Buying Property in Mexico as an American
The Mexican constitution, written in 1917, gave communal or ejido land to every Mexican village for use only—not to sell. In 1973, a constitutional amendment (the Foreign Investment Law) allowed foreigners to purchase property anywhere in Mexico, except in the restricted zone—32 miles from high tide and 64 miles from any border. Most foreigners, however, only wanted to buy property on the coasts or near the borders, so in 1994, Mexico passed another amendment to the constitution. Now foreigners can own property in the restricted zone with a bank trust or fideicomiso.
Buying Property in Mexico Restricted Zone
Foreigners can not own property in the restricted zone outright. Instead, a real estate trust (fideicomiso) is set up to hold title for foreigners. The fideicomiso is executed between a Mexican bank and the seller of property in the restricted zone. The bank acts on behalf of the foreign buyer, buying and taking title to the property. The trustee bank then has a fiduciary obligation to follow instructions given by the foreigner who is the trust beneficiary.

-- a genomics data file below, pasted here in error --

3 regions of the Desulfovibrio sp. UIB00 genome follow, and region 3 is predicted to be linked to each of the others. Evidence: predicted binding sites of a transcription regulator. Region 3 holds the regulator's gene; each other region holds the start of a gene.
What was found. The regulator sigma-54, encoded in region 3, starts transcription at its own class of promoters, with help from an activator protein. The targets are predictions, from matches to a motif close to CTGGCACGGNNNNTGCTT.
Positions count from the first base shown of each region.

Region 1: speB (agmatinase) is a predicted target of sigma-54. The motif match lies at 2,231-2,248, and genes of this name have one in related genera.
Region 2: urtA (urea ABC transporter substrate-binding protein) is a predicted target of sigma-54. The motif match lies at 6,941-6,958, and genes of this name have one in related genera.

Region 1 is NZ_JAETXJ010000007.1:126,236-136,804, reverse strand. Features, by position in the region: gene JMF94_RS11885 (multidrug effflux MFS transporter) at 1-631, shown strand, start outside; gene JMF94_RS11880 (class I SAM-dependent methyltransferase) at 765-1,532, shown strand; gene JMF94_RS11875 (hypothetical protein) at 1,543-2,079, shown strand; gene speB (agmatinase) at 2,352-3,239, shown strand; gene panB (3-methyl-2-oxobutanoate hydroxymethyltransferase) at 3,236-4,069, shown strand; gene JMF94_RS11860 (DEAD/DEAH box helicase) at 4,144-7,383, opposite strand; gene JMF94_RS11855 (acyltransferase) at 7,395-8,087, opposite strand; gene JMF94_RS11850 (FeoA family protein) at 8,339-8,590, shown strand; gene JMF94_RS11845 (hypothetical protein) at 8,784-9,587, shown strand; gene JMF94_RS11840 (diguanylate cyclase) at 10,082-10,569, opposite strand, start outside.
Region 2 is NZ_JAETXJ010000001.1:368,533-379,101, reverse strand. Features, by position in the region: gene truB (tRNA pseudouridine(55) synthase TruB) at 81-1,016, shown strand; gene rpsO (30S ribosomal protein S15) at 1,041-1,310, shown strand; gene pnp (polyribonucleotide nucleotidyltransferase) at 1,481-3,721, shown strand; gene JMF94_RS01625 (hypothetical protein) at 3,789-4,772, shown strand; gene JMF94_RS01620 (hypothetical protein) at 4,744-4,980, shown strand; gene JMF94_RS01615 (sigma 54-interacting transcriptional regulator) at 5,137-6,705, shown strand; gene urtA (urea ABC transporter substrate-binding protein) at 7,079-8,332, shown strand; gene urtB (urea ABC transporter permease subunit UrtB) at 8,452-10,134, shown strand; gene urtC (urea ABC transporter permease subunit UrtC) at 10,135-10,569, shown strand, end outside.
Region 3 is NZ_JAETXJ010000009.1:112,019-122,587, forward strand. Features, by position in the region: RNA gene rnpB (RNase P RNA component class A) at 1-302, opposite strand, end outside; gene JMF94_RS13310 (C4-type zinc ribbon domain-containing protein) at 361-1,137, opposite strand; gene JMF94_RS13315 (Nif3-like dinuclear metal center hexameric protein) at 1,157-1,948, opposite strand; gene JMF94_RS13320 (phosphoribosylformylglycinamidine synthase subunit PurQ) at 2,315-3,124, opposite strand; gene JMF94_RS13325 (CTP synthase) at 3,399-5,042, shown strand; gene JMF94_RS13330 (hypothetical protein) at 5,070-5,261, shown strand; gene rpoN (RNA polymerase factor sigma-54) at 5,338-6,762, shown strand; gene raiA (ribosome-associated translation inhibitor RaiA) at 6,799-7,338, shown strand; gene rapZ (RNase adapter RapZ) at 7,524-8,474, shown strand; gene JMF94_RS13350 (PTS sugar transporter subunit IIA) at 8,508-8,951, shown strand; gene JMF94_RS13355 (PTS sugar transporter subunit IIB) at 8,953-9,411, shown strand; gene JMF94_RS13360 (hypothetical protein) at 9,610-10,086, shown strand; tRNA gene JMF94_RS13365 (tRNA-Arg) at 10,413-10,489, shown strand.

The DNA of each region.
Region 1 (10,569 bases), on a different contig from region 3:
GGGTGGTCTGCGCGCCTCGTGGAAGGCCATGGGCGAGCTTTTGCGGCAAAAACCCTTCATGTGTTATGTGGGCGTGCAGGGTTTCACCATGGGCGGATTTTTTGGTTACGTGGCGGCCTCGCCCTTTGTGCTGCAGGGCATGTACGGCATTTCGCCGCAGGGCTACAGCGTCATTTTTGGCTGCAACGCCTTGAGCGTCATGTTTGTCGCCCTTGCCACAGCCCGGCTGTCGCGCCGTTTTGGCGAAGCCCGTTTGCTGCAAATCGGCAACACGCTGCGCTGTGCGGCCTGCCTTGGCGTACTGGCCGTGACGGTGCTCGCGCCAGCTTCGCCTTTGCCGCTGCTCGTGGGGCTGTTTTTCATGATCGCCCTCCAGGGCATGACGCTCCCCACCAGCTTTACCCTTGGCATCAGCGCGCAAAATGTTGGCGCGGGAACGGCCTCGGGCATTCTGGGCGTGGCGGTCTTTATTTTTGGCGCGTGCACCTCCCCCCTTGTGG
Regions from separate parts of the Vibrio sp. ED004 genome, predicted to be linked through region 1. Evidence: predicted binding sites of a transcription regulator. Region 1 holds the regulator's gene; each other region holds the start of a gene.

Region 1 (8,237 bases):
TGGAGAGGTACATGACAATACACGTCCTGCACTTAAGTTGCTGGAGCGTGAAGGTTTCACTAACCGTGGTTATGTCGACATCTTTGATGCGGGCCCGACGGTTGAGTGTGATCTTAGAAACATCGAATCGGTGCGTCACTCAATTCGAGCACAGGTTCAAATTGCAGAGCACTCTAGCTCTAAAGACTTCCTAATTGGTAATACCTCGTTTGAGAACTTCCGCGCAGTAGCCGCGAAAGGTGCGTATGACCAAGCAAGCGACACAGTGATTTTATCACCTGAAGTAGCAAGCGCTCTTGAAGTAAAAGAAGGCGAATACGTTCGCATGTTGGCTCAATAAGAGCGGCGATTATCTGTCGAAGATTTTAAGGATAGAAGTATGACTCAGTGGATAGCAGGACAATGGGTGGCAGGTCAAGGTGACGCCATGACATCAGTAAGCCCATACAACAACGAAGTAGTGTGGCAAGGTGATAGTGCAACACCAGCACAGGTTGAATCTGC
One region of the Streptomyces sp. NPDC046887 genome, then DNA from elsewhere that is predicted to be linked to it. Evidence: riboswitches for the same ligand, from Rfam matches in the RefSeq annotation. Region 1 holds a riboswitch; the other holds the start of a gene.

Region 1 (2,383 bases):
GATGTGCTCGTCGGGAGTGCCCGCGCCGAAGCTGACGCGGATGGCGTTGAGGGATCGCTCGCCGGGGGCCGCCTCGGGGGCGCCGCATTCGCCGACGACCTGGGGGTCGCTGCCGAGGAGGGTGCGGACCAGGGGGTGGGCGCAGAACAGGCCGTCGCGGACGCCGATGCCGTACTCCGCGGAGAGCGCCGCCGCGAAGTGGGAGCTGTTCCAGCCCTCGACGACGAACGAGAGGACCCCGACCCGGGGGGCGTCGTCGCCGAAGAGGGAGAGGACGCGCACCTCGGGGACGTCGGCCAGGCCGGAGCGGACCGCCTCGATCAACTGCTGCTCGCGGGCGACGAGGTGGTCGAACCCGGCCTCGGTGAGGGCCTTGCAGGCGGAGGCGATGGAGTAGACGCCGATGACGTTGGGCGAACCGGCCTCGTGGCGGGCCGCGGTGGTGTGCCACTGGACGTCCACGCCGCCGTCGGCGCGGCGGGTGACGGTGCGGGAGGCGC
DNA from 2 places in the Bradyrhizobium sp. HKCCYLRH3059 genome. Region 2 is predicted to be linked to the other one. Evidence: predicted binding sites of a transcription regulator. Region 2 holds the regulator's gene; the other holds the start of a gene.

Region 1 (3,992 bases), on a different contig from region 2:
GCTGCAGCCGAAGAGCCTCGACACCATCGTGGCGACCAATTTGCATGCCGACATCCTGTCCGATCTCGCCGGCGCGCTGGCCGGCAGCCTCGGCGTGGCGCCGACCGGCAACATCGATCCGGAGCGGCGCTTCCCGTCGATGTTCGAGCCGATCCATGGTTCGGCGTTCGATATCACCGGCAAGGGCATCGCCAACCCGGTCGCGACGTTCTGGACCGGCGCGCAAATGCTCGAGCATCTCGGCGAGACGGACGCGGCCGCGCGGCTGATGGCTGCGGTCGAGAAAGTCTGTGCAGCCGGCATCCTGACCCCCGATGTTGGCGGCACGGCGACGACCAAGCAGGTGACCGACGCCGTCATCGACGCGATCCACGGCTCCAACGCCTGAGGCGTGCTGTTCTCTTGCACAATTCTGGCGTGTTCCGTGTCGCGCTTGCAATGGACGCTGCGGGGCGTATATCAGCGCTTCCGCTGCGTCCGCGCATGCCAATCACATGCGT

The foreign buyer retains all rights of ownership—the bank just holds title, and can’t use or sell the property. The buyer, on the other hand, is entitled to use the property, or even sell it for fair market value to any eligible buyer.
To help minimize the risks of buying real estate in Mexico retain a Mexican attorney, asking to see the attorney’s license, or have the attorney’s license number included in a retainer agreement before employing any services.
First, all foreigners are required to apply for and obtain a permit from the Ministry of Foreign Affairs prior to entering any real estate contract.
After you’ve got permit in hand, you find a piece of property you want to buy.
Now you must open your trust account. To open your trust account you will need your accepted offer for purchase, a photo ID and 10% of the purchase price of your new home (your earnest money/down payment). Very important to note here: do not give anyone any money that is not being handled by a bank escrow representative—not to the seller, and not to a real estate agent. You will hand over the cash when you sign a bank contract with a bank official.
Lastly, closing usually takes anywhere from 30-45 days. Closing costs are paid by the buyer and are usually about 6% of the purchase price, 2% of which is sales tax. The buyer does not have to be present at the time of sale, but your bank trustee will need to be given the power of attorney to execute the closing process for you.